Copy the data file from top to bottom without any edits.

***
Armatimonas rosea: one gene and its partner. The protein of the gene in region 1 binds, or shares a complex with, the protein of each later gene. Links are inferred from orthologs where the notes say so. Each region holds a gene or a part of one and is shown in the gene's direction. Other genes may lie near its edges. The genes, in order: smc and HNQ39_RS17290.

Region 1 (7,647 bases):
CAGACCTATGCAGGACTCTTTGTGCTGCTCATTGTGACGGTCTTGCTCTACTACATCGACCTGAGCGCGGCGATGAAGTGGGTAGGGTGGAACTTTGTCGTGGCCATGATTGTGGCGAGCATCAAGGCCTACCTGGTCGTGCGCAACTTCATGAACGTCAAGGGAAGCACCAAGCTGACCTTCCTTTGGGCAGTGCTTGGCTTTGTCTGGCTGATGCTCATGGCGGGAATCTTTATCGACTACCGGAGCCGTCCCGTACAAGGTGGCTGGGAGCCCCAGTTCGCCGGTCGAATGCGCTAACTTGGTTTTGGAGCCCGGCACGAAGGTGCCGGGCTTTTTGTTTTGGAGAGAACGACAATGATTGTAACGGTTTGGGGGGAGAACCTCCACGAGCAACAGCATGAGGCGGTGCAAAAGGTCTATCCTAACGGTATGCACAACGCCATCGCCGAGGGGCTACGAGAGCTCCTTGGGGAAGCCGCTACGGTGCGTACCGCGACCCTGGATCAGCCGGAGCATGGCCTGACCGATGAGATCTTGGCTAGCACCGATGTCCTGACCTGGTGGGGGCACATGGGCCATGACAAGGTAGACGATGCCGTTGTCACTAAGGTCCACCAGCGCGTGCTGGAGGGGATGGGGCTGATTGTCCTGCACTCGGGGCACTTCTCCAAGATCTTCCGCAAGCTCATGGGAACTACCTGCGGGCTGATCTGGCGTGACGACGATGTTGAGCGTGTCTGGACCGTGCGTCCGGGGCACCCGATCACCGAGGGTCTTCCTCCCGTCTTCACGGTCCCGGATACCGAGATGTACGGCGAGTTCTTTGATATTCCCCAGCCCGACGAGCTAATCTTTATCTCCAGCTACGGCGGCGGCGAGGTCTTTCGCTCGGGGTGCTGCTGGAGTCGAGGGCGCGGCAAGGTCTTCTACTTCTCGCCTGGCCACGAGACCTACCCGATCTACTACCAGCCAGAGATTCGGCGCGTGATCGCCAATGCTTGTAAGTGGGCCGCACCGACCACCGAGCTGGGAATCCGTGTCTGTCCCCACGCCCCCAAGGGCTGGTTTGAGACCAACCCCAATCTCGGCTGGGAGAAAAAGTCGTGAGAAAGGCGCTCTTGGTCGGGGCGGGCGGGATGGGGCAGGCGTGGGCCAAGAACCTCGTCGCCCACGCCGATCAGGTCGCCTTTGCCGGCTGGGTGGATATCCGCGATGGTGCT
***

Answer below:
Armatimonas rosea: one gene and its partner. The protein of the gene in region 1 binds, or shares a complex with, the protein of each later gene. Links are inferred from orthologs where the notes say so. Each region holds a gene or a part of one and is shown in the gene's direction. Other genes may lie near its edges. The genes, in order: smc and HNQ39_RS17290.

Region 1 (7,647 bases):
CAGACCTATGCAGGACTCTTTGTGCTGCTCATTGTGACGGTCTTGCTCTACTACATCGACCTGAGCGCGGCGATGAAGTGGGTAGGGTGGAACTTTGTCGTGGCCATGATTGTGGCGAGCATCAAGGCCTACCTGGTCGTGCGCAACTTCATGAACGTCAAGGGAAGCACCAAGCTGACCTTCCTTTGGGCAGTGCTTGGCTTTGTCTGGCTGATGCTCATGGCGGGAATCTTTATCGACTACCGGAGCCGTCCCGTACAAGGTGGCTGGGAGCCCCAGTTCGCCGGTCGAATGCGCTAACTTGGTTTTGGAGCCCGGCACGAAGGTGCCGGGCTTTTTGTTTTGGAGAGAACGACAATGATTGTAACGGTTTGGGGGGAGAACCTCCACGAGCAACAGCATGAGGCGGTGCAAAAGGTCTATCCTAACGGTATGCACAACGCCATCGCCGAGGGGCTACGAGAGCTCCTTGGGGAAGCCGCTACGGTGCGTACCGCGACCCTGGATCAGCCGGAGCATGGCCTGACCGATGAGATCTTGGCTAGCACCGATGTCCTGACCTGGTGGGGGCACATGGGCCATGACAAGGTAGACGATGCCGTTGTCACTAAGGTCCACCAGCGCGTGCTGGAGGGGATGGGGCTGATTGTCCTGCACTCGGGGCACTTCTCCAAGATCTTCCGCAAGCTCATGGGAACTACCTGCGGGCTGATCTGGCGTGACGACGATGTTGAGCGTGTCTGGACCGTGCGTCCGGGGCACCCGATCACCGAGGGTCTTCCTCCCGTCTTCACGGTCCCGGATACCGAGATGTACGGCGAGTTCTTTGATATTCCCCAGCCCGACGAGCTAATCTTTATCTCCAGCTACGGCGGCGGCGAGGTCTTTCGCTCGGGGTGCTGCTGGAGTCGAGGGCGCGGCAAGGTCTTCTACTTCTCGCCTGGCCACGAGACCTACCCGATCTACTACCAGCCAGAGATTCGGCGCGTGATCGCCAATGCTTGTAAGTGGGCCGCACCGACCACCGAGCTGGGAATCCGTGTCTGTCCCCACGCCCCCAAGGGCTGGTTTGAGACCAACCCCAATCTCGGCTGGGAGAAAAAGTCGTGAGAAAGGCGCTCTTGGTCGGGGCGGGCGGGATGGGGCAGGCGTGGGCCAAGAACCTCGTCGCCCACGCCGATCAGGTCGCCTTTGCCGGCTGGGTGGATATCCGCGATGGTGCT